Fourth, Rea says that because he is “committed to promoting the intellectual life of our philosophical community,” he is “consequently… committed to the values of diversity and inclusion.”  Well, fine.  So what’s the problem, exactly?  “Diversity and inclusion” in the context of “the intellectual life of [a] philosophical community” surely entails that a “diversity” of opinions and arguments be “included” in the discussion.  Now, Swinburne’s view is unpopular these days.  It is often not “included” in philosophical discussions of sexual morality, discussions which tend not to be “diverse” but instead are dominated by liberal views.  Hence having Swinburne present the views he did is precisely a way of advancing the cause of “diversity and inclusion.”  Yet Rea treats it as if it were the opposite.  Why? 

Fifth, Rea speaks about the SCP having “fallen short” of the ideals of diversity and inclusion and of his resolve to “strive for them going forward.”  Well, what does that entail exactly?  Evidently he thinks that letting Swinburne say what he did amounts to having “fallen short.”  So is Rea saying that, “going forward,” he will work to make sure that views like Swinburne’s are no longer expressed at SCP meetings, or at least in SCP keynote addresses?  How would preventing views from being expressed amount to the furthering of “diversity and inclusion”?  And how would that square with the free and open debate that philosophy is supposed to be all about? 

So, there doesn’t seem to be any good reason for Rea to have made the statement he did.  There are, moreover, very good reasons why someone in his position should not have made such a statement.  One of them I have already mentioned.  If you don’t like what someone is going to say, don’t invite him to present the keynote address at your meeting.  It is unfair to invite him and then sandbag him after the fact.

But it’s worse than just being unfair to Swinburne.  Civil and reasonable discussion about questions of sexual morality is increasingly difficult today, and it is precisely those who are most prone loudly to express their “hurt” feelings who make it so.  Even the most polite, reasoned, and carefully qualified objections to homosexual acts, transgenderism, etc. are routinely dismissed a priorias “bigotry,” fit only to be ridiculed and shouted down rather than rationally engaged.  In extreme cases those who express such views face cyberbullyingloss of employment, and the like.  As Justice Scalia pointed out in his dissenting opinion in United States v. Windsor, such views are now widely treated as “beyond the pale of reasoned disagreement” and their proponents shunned as if they were “enemies of the human race.” 

To pretend (as some Christian philosophers I know do) that this sort of thing is essentially just a regrettable but understandable overreaction on the part of wounded souls who have had some bad experiences with obnoxious religious people is naiveté.  It is often rather a calculated political tactic aimed at making public dissent from liberal conventional wisdom on sexuality practically difficult or impossible.  Some activists admit this.  For example, in their 1989 book After the Ball, Marshall Kirk and Hunter Madsen called for a long-term propaganda campaign to change attitudes about homosexuality by shaming, social ostracization, and other tactics deliberately aimed at manipulating emotions rather than appealing to reason.  They write:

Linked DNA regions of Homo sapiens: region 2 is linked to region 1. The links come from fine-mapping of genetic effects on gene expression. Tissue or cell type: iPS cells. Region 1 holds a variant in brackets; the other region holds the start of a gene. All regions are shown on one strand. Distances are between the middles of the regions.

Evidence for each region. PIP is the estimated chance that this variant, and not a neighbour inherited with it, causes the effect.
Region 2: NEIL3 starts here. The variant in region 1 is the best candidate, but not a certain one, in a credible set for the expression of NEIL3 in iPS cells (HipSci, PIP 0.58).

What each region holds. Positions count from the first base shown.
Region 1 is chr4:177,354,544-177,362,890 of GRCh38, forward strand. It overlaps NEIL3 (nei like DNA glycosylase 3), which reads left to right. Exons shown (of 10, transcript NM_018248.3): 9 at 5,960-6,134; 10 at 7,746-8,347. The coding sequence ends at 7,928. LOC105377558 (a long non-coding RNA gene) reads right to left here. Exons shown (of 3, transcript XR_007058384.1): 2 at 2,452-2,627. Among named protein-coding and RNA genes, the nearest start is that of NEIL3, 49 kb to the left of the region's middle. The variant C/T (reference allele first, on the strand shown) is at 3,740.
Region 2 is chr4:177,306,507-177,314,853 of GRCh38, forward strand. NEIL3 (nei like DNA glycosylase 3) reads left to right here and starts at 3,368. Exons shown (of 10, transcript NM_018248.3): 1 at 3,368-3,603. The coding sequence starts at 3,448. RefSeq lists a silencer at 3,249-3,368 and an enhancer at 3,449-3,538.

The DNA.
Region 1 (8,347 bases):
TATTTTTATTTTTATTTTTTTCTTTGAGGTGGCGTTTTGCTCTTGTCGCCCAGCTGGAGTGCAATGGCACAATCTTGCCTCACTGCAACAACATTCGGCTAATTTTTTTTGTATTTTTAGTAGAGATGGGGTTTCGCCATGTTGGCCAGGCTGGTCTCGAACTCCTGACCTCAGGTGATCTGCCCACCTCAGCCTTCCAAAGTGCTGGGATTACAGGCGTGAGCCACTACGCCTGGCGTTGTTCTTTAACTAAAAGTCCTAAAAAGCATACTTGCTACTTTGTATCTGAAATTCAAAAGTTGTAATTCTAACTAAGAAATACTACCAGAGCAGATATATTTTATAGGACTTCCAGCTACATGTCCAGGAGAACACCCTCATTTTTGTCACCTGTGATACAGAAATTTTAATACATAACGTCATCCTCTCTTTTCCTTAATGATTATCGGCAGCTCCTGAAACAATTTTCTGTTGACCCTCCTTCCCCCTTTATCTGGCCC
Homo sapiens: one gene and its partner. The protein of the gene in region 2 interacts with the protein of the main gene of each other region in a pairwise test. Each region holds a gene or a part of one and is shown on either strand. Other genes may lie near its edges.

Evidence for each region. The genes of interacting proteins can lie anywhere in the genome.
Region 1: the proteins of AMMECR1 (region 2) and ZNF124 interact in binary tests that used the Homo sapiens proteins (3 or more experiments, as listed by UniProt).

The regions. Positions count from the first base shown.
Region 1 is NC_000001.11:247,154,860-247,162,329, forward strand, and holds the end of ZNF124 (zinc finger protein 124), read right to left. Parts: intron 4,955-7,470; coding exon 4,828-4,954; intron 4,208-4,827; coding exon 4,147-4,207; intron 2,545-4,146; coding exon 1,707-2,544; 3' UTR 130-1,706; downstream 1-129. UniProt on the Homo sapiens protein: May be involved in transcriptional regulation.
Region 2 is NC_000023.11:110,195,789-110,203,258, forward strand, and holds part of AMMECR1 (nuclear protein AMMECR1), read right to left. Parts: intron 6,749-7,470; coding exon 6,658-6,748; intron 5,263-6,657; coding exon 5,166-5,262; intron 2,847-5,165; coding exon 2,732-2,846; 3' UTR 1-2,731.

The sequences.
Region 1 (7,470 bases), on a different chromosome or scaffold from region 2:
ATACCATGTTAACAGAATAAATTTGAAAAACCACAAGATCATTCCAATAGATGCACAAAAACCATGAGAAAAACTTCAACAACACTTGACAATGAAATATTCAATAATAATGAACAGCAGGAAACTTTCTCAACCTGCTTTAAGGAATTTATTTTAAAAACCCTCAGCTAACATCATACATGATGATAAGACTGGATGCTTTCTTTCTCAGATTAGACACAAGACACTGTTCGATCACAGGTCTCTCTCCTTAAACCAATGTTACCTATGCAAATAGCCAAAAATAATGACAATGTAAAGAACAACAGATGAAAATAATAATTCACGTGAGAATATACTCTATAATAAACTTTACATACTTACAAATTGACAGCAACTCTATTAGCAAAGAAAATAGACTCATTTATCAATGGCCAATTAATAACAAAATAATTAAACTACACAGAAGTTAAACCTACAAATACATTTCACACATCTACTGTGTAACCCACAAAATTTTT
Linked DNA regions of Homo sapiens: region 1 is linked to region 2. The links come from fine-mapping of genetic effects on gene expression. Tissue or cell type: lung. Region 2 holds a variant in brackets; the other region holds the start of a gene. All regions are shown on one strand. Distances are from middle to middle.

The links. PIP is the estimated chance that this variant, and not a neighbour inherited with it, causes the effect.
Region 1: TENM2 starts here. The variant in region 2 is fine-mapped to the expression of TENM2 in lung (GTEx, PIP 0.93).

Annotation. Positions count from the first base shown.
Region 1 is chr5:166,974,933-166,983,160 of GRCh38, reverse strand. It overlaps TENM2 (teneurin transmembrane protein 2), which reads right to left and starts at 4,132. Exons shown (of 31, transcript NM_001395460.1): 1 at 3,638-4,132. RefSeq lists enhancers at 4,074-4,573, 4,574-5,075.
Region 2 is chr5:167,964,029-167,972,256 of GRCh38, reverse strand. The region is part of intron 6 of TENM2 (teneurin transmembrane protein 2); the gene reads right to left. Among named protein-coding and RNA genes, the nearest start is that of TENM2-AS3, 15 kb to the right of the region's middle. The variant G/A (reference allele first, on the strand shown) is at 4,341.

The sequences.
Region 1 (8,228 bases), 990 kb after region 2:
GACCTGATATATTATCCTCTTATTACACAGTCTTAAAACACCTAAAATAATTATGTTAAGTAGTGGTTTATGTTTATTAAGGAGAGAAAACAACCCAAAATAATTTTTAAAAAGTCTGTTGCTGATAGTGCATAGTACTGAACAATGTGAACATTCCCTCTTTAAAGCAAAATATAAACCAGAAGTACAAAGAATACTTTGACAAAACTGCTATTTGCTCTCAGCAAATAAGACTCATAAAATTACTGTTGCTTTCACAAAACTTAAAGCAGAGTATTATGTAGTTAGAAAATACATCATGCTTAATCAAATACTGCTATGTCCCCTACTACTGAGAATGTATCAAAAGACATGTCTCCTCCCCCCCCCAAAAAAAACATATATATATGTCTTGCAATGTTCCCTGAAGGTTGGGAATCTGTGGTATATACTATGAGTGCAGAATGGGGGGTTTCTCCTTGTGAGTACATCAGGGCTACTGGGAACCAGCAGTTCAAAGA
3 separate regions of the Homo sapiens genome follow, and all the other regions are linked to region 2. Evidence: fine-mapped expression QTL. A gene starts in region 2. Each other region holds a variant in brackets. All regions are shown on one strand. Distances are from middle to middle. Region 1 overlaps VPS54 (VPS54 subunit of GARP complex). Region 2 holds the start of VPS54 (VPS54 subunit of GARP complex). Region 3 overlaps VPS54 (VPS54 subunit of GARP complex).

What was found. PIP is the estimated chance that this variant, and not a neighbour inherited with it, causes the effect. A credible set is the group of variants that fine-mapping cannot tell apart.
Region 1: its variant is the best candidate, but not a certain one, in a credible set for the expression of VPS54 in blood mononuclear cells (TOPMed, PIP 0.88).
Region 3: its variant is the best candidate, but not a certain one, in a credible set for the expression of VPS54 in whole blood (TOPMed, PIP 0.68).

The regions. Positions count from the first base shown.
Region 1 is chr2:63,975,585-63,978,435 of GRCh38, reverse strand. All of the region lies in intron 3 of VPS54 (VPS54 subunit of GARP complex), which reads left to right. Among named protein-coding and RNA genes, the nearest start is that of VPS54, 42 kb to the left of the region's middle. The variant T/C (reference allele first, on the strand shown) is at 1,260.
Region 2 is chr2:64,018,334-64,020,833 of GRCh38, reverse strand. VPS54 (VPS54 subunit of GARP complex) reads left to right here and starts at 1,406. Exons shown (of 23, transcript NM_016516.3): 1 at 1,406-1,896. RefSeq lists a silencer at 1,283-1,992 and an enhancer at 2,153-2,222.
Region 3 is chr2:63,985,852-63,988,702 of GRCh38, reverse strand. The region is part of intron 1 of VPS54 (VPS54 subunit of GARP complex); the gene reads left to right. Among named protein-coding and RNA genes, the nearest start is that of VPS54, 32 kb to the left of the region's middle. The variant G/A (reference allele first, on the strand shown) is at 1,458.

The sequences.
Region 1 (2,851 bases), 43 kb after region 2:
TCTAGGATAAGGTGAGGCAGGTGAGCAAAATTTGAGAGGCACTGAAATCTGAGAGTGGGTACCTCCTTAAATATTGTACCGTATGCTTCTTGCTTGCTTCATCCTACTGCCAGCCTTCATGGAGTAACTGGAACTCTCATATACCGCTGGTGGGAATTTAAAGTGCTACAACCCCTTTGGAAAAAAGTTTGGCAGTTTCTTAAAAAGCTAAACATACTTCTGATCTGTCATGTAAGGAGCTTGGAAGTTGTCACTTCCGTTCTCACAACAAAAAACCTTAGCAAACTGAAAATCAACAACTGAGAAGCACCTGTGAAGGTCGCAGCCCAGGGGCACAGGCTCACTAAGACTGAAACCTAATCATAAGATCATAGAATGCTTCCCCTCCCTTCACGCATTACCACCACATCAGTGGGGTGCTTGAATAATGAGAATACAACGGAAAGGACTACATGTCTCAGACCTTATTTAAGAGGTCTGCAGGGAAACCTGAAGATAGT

The trick is to get the bigot into the position of feeling a conflicting twinge of shame… This can be accomplished in a variety of ways, all making use of repeated exposure to pictorial images or verbal statements that are incompatible with his self-image as a well-liked person, one who fits in with the rest of the crowd. Thus, propagandistic advertisement can depict homophobic and homohating bigots as crude loudmouths and assholes… who are 'not Christian.'  It can show them being criticized, hated, shunned… It can, in short, link homohating bigotry with all sorts of attributes the bigot would be ashamed to possess, and with social consequences he would find unpleasant and scary…

When [the bigot] sees someone like himself being disapproved of anddisliked by ordinary Joes… he will feel just what they feel — and transfer it to himself. This wrinkle effectively elicits shame and doubt…

Note that the bigot need not actually be made to believe that he is such a heinous creature, that others will now despise him… Rather, our effect is achieved without reference to facts, logic, or proof… [but] through repeated infralogical emotional conditioning… (pp. 151-53)

[P]ropaganda relies more upon emotional manipulation than upon logic, since its goal is, in fact, to bring about a change in the public’s feelings. (p. 162)

The objective is to make homohating beliefs and actions look so nasty that average Americans will want to dissociate themselves from them… We also intend, by this tactic, to make the very expression of homohatred so discreditable that even Intransigents will eventually be silenced in public… (p. 189)

End quote.  In an earlier 1987 Guide magazine article “The Overhauling of Straight America,” these same authors described their strategy this way:

At a later stage of the media campaign for gay rights… it will be time to get tough with remaining opponents.  To be blunt, they must be vilified… [W]e intend to make the antigays look so nasty that average Americans will want to dissociate themselves from such types.